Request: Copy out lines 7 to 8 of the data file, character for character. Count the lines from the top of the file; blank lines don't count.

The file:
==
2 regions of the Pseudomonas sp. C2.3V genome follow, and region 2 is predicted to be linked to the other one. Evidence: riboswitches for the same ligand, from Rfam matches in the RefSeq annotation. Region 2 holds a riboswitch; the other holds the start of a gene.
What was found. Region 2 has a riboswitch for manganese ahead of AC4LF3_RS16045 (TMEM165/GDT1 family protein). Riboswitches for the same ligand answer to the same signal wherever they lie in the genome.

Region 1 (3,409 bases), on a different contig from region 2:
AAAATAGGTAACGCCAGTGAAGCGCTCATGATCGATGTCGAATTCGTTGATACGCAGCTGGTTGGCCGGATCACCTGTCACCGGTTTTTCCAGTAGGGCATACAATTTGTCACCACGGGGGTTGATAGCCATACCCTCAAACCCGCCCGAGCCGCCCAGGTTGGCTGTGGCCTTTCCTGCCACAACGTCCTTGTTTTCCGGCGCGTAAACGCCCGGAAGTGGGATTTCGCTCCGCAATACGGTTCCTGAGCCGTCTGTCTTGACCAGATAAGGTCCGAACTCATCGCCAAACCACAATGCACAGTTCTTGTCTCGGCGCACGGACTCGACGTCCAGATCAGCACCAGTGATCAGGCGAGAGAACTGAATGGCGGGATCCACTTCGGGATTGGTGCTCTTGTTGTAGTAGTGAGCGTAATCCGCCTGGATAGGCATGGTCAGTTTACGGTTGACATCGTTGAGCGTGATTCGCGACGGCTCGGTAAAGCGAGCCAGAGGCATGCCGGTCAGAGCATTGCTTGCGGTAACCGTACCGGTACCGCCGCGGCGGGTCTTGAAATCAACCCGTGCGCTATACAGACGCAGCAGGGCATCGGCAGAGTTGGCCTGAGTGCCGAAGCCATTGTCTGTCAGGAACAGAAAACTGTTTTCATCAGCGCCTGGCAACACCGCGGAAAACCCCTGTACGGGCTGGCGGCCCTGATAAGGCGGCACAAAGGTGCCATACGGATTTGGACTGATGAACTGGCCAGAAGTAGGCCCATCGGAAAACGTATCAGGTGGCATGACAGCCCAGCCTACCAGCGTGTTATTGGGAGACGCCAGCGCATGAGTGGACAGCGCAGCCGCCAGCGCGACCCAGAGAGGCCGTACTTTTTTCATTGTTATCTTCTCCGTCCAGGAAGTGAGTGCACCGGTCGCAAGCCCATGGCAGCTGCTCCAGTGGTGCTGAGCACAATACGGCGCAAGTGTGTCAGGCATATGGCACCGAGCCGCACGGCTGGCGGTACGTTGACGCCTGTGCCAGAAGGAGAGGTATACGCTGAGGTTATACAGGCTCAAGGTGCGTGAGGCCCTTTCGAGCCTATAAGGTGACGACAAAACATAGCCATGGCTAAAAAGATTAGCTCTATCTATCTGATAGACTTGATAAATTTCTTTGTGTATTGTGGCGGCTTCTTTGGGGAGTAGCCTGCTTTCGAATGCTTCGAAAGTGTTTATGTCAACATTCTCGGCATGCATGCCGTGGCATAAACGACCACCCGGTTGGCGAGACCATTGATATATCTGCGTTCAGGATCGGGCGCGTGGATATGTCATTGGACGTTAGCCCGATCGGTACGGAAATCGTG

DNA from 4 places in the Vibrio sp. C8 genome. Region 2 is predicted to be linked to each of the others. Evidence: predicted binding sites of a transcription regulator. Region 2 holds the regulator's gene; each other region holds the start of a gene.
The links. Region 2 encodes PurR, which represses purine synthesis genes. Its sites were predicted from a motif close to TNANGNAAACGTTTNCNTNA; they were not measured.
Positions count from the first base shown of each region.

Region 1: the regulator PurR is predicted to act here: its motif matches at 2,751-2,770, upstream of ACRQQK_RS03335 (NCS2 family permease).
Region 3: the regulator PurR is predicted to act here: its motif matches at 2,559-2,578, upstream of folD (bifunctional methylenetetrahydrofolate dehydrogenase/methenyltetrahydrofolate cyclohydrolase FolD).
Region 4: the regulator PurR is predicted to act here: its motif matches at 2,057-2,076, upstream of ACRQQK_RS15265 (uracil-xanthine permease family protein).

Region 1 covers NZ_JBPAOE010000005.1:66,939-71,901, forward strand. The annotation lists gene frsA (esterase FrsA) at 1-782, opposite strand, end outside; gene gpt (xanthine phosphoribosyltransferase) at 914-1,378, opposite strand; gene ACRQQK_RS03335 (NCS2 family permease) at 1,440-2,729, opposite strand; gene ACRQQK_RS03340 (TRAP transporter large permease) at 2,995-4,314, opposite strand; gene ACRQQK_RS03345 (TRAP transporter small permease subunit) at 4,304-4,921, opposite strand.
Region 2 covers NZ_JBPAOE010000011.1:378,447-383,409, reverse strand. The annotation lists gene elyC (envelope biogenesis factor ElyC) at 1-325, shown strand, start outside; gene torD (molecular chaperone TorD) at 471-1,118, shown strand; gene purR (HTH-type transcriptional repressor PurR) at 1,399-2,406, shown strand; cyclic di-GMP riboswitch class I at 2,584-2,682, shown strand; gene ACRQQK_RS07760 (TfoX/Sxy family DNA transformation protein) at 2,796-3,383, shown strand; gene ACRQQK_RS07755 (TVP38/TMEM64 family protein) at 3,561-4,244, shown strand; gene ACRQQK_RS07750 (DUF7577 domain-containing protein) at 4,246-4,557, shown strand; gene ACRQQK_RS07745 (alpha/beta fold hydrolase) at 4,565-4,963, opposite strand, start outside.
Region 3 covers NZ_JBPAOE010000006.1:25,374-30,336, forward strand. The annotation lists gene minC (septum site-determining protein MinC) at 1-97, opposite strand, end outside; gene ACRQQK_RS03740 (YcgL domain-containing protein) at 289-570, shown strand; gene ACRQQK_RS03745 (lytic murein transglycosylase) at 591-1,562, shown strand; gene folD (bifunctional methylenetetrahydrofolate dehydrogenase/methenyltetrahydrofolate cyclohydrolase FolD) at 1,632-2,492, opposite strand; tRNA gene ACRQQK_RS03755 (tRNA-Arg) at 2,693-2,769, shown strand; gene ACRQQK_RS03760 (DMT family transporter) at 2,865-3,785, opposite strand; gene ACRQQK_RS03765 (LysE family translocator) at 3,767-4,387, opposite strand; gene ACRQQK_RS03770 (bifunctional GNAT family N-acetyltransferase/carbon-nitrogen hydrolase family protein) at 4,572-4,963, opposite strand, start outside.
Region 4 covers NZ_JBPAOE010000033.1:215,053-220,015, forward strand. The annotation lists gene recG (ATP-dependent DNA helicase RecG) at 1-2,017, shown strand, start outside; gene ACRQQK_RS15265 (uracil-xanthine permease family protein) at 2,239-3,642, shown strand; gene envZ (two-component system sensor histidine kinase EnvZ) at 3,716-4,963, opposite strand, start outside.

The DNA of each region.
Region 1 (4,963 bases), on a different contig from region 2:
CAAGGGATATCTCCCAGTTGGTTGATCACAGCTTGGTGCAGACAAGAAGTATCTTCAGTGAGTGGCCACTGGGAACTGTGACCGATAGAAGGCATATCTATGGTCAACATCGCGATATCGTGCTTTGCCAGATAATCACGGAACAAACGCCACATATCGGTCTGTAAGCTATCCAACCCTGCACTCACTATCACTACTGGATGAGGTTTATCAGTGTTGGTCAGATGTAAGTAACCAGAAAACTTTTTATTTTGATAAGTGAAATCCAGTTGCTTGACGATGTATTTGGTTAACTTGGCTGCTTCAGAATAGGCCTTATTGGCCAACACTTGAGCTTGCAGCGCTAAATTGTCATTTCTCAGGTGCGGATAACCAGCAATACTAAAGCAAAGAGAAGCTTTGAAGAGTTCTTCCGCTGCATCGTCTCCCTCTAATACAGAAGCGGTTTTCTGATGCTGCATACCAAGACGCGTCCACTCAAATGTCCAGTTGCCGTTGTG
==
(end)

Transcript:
Positions count from the first base shown of each region.

Region 1: the regulator PurR is predicted to act here: its motif matches at 2,751-2,770, upstream of ACRQQK_RS03335 (NCS2 family permease).